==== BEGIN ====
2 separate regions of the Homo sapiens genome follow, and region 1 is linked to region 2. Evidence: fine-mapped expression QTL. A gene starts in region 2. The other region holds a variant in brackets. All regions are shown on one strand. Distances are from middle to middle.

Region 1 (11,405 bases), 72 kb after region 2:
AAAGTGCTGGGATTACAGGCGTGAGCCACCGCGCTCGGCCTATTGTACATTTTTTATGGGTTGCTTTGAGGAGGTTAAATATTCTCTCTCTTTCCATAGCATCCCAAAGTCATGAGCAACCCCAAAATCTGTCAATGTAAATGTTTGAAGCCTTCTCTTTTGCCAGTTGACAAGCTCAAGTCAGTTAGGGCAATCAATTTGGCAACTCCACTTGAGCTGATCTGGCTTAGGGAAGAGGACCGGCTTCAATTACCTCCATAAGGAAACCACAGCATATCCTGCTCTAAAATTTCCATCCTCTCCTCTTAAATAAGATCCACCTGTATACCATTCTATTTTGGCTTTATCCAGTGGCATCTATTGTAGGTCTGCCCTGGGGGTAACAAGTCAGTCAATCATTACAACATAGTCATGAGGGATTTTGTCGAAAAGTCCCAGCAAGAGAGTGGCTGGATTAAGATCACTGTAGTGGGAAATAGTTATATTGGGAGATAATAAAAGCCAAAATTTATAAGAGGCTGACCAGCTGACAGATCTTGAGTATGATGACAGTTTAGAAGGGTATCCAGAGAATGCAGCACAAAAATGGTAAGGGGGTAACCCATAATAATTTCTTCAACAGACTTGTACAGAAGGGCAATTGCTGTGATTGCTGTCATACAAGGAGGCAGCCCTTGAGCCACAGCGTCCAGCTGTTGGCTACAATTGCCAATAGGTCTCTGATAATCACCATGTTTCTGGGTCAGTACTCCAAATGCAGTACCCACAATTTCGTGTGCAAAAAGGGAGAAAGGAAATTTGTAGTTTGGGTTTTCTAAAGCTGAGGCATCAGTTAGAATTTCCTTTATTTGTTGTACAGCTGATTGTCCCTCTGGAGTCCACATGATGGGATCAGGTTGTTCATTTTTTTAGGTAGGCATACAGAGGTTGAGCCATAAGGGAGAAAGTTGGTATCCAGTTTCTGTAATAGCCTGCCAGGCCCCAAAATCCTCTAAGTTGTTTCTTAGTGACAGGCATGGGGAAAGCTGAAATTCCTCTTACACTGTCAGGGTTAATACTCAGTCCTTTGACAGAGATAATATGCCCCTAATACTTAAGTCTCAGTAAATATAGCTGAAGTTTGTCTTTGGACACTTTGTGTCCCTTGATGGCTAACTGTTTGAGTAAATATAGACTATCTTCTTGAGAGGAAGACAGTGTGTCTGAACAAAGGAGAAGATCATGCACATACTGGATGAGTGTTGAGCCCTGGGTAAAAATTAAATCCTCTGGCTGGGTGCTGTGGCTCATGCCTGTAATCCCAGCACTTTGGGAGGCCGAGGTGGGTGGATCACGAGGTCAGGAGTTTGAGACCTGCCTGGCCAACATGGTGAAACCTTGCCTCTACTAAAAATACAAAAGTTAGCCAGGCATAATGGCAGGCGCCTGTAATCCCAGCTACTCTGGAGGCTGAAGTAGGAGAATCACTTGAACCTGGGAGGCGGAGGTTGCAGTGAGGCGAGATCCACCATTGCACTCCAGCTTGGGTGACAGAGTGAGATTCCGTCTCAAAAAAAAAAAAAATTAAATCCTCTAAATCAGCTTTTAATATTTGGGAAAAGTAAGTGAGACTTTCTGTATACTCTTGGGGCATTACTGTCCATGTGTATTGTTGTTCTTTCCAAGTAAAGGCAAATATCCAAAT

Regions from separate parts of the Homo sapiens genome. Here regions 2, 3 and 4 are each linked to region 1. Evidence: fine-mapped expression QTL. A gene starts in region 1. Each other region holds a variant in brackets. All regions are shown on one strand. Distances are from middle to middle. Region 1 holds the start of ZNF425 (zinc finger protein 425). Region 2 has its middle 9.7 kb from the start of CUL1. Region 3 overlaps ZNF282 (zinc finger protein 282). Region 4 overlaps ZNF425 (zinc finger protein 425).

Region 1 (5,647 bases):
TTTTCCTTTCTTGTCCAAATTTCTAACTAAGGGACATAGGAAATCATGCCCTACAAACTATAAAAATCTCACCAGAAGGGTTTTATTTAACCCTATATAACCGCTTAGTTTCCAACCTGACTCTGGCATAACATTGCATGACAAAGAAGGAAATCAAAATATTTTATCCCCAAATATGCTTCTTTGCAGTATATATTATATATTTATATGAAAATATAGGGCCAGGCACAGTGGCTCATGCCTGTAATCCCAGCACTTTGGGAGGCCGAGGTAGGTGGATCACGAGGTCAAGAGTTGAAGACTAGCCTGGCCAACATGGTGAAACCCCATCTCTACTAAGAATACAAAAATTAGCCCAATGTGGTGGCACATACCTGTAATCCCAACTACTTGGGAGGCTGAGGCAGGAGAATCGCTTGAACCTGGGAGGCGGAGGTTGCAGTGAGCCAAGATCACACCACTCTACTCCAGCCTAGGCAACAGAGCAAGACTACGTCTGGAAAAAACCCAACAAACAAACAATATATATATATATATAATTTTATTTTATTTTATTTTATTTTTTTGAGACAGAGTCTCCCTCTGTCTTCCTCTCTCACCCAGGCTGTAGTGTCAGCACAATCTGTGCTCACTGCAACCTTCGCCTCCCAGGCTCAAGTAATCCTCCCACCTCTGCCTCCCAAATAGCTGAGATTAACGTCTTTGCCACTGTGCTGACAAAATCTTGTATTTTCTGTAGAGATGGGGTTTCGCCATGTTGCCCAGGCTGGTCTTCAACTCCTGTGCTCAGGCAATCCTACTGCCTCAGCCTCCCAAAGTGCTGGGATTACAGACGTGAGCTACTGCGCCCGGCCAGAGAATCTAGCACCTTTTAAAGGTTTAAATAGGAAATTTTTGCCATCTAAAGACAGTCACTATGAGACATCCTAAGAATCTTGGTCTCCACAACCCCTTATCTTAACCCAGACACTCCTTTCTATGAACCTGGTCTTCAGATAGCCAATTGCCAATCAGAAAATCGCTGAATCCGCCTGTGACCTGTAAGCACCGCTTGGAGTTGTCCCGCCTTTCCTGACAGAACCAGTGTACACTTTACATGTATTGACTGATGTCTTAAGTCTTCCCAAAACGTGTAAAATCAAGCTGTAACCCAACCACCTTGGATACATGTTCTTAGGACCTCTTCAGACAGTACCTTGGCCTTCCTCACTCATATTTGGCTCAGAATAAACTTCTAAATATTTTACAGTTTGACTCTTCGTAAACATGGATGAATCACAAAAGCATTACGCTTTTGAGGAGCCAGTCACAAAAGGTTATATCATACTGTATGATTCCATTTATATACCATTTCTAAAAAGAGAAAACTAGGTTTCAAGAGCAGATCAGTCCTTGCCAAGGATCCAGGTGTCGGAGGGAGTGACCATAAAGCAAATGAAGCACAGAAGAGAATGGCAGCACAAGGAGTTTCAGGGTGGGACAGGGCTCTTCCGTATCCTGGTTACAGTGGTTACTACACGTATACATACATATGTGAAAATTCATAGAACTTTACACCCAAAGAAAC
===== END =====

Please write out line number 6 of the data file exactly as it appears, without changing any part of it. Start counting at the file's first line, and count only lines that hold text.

TTTTCCTTTCTTGTCCAAATTTCTAACTAAGGGACATAGGAAATCATGCCCTACAAACTATAAAAATCTCACCAGAAGGGTTTTATTTAACCCTATATAACCGCTTAGTTTCCAACCTGACTCTGGCATAACATTGCATGACAAAGAAGGAAATCAAAATATTTTATCCCCAAATATGCTTCTTTGCAGTATATATTATATATTTATATGAAAATATAGGGCCAGGCACAGTGGCTCATGCCTGTAATCCCAGCACTTTGGGAGGCCGAGGTAGGTGGATCACGAGGTCAAGAGTTGAAGACTAGCCTGGCCAACATGGTGAAACCCCATCTCTACTAAGAATACAAAAATTAGCCCAATGTGGTGGCACATACCTGTAATCCCAACTACTTGGGAGGCTGAGGCAGGAGAATCGCTTGAACCTGGGAGGCGGAGGTTGCAGTGAGCCAAGATCACACCACTCTACTCCAGCCTAGGCAACAGAGCAAGACTACGTCTGGAAAAAACCCAACAAACAAACAATATATATATATATATAATTTTATTTTATTTTATTTTATTTTTTTGAGACAGAGTCTCCCTCTGTCTTCCTCTCTCACCCAGGCTGTAGTGTCAGCACAATCTGTGCTCACTGCAACCTTCGCCTCCCAGGCTCAAGTAATCCTCCCACCTCTGCCTCCCAAATAGCTGAGATTAACGTCTTTGCCACTGTGCTGACAAAATCTTGTATTTTCTGTAGAGATGGGGTTTCGCCATGTTGCCCAGGCTGGTCTTCAACTCCTGTGCTCAGGCAATCCTACTGCCTCAGCCTCCCAAAGTGCTGGGATTACAGACGTGAGCTACTGCGCCCGGCCAGAGAATCTAGCACCTTTTAAAGGTTTAAATAGGAAATTTTTGCCATCTAAAGACAGTCACTATGAGACATCCTAAGAATCTTGGTCTCCACAACCCCTTATCTTAACCCAGACACTCCTTTCTATGAACCTGGTCTTCAGATAGCCAATTGCCAATCAGAAAATCGCTGAATCCGCCTGTGACCTGTAAGCACCGCTTGGAGTTGTCCCGCCTTTCCTGACAGAACCAGTGTACACTTTACATGTATTGACTGATGTCTTAAGTCTTCCCAAAACGTGTAAAATCAAGCTGTAACCCAACCACCTTGGATACATGTTCTTAGGACCTCTTCAGACAGTACCTTGGCCTTCCTCACTCATATTTGGCTCAGAATAAACTTCTAAATATTTTACAGTTTGACTCTTCGTAAACATGGATGAATCACAAAAGCATTACGCTTTTGAGGAGCCAGTCACAAAAGGTTATATCATACTGTATGATTCCATTTATATACCATTTCTAAAAAGAGAAAACTAGGTTTCAAGAGCAGATCAGTCCTTGCCAAGGATCCAGGTGTCGGAGGGAGTGACCATAAAGCAAATGAAGCACAGAAGAGAATGGCAGCACAAGGAGTTTCAGGGTGGGACAGGGCTCTTCCGTATCCTGGTTACAGTGGTTACTACACGTATACATACATATGTGAAAATTCATAGAACTTTACACCCAAAGAAAC